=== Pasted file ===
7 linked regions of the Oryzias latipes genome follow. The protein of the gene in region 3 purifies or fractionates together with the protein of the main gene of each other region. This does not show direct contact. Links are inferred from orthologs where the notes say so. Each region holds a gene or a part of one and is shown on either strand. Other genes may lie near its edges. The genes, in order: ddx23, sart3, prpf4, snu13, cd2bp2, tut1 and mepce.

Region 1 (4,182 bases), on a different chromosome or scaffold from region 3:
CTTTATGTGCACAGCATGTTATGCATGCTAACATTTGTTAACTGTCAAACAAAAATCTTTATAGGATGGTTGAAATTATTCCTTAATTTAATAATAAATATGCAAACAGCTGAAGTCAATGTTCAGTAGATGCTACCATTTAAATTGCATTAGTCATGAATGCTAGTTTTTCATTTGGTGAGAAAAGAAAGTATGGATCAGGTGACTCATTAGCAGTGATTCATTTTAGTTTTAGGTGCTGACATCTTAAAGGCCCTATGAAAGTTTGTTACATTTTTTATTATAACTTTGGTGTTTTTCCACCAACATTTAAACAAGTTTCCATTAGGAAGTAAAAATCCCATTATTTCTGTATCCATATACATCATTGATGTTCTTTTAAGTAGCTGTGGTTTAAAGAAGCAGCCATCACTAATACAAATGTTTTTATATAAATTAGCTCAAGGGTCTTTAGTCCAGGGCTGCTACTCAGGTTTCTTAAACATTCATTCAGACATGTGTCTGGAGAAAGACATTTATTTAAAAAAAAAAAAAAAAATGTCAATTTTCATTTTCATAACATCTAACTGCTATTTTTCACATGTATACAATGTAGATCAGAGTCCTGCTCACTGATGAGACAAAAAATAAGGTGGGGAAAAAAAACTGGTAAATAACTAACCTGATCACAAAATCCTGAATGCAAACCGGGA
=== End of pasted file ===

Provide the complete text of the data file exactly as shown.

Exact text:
7 linked regions of the Oryzias latipes genome follow. The protein of the gene in region 3 purifies or fractionates together with the protein of the main gene of each other region. This does not show direct contact. Links are inferred from orthologs where the notes say so. Each region holds a gene or a part of one and is shown on either strand. Other genes may lie near its edges. The genes, in order: ddx23, sart3, prpf4, snu13, cd2bp2, tut1 and mepce.

Region 1 (4,182 bases), on a different chromosome or scaffold from region 3:
CTTTATGTGCACAGCATGTTATGCATGCTAACATTTGTTAACTGTCAAACAAAAATCTTTATAGGATGGTTGAAATTATTCCTTAATTTAATAATAAATATGCAAACAGCTGAAGTCAATGTTCAGTAGATGCTACCATTTAAATTGCATTAGTCATGAATGCTAGTTTTTCATTTGGTGAGAAAAGAAAGTATGGATCAGGTGACTCATTAGCAGTGATTCATTTTAGTTTTAGGTGCTGACATCTTAAAGGCCCTATGAAAGTTTGTTACATTTTTTATTATAACTTTGGTGTTTTTCCACCAACATTTAAACAAGTTTCCATTAGGAAGTAAAAATCCCATTATTTCTGTATCCATATACATCATTGATGTTCTTTTAAGTAGCTGTGGTTTAAAGAAGCAGCCATCACTAATACAAATGTTTTTATATAAATTAGCTCAAGGGTCTTTAGTCCAGGGCTGCTACTCAGGTTTCTTAAACATTCATTCAGACATGTGTCTGGAGAAAGACATTTATTTAAAAAAAAAAAAAAAAATGTCAATTTTCATTTTCATAACATCTAACTGCTATTTTTCACATGTATACAATGTAGATCAGAGTCCTGCTCACTGATGAGACAAAAAATAAGGTGGGGAAAAAAAACTGGTAAATAACTAACCTGATCACAAAATCCTGAATGCAAACCGGGA